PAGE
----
The rebel Free Syrian Army also said the Syrian regime moved around stockpiles of the weapons about 15 days ago, citing intelligence from cells inside the regime.
One portion of the stockpile was transferred to the Syrian coast, and another was transferred to airports along the southern border, FSA Col. Mustapha Sheikh told CNN. Sheikh said he suspects two reasons for the move:
"First, they are afraid of the Free Syrian Army's reach. And secondly, moving the weapons to the border is a threat to the international community," he said.
The Obama administration has stepped up its discussions with Israel, Jordan and Turkey about Syria's chemical weapons stockpiles.
Israeli President Shimon Peres has said his country is preparing contingency plans to attack Syria's chemical weapons arsenal if Israel is directly threatened. In September 2007, Israeli jets bombed a building in Syria that the U.N. nuclear agency eventually concluded was "very likely a nuclear reactor."
Syria worked to clarify Makdissi's comments Tuesday, with the state-run Syrian Arab News Agency saying "the goal of the statement and the press conference wasn't to declare but rather to respond to a methodical media campaign targeting Syria to prepare world public opinion for the possibility of military intervention under the false premise of weapons of mass destruction (similar to what happened with Iraq) or the possibility of using such weapons against terrorist groups or civilians."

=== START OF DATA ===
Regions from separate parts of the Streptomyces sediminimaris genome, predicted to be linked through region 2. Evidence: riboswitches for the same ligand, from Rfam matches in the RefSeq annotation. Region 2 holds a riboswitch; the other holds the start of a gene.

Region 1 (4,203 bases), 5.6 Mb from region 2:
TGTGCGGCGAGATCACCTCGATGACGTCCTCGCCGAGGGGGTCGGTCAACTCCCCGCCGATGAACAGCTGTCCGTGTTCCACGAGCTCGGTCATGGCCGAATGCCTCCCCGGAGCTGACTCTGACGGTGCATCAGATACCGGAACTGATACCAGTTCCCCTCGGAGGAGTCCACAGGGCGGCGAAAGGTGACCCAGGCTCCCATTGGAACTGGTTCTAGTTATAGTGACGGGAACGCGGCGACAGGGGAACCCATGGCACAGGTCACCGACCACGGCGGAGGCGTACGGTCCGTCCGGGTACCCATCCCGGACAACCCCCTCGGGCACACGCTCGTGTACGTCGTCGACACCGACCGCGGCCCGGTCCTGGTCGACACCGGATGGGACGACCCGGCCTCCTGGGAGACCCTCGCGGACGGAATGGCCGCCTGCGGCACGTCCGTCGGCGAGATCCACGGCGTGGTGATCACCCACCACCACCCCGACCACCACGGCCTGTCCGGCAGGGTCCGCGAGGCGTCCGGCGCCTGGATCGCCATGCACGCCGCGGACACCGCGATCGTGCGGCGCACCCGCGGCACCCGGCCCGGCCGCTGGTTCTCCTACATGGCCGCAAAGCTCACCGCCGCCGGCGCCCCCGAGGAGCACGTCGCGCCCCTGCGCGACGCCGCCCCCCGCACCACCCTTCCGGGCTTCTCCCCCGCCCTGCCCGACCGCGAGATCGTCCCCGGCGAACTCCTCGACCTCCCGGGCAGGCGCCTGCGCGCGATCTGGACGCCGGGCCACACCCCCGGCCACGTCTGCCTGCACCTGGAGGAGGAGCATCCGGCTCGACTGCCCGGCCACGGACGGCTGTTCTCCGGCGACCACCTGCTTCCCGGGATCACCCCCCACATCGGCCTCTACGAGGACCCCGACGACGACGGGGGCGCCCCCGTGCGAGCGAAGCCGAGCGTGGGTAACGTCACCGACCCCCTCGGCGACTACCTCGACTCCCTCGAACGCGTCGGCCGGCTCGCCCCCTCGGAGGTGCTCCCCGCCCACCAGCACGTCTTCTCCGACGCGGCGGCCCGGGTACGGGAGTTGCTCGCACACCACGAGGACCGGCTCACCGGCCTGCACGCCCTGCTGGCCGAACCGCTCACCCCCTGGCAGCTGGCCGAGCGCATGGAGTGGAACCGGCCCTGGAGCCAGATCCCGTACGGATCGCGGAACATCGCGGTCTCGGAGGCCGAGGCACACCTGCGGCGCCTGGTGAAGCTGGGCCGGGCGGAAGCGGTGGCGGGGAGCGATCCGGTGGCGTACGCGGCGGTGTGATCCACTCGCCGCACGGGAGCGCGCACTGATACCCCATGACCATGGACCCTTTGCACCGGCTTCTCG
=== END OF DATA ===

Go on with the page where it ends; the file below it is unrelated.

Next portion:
Makdissi sent out a Twitter message Tuesday, explaining that the Foreign Ministry's statement was only "a response to false allegations on WMD & explanation of guidelines of defensive policy."
Meanwhile, people continue to flee their homes as the violence increases. The U.N. refugee agency said Tuesday that more than 10,000 Iraqi refugees have returned to Iraq in the past week. The refugees had fled to escape warfare there, and the Iraqi government is trying to help them as they come home.
"Many of the returnees have expressed their fear regarding the ongoing risks to their safety in Iraq, but said that they felt they had little choice, given the security threats in Syria," the U.N. agency said.
The Syrian crisis started in March 2011, when a fierce government crackdown against protesters morphed into a nationwide uprising against the regime.
The LCC says more than 16,000 people have been killed in the conflict. The Syrian government has long maintained that "armed terrorist groups" are fueling violence in the country.
CNN cannot independently confirm reports of violence in Syria because the government restricts access by foreign journalists.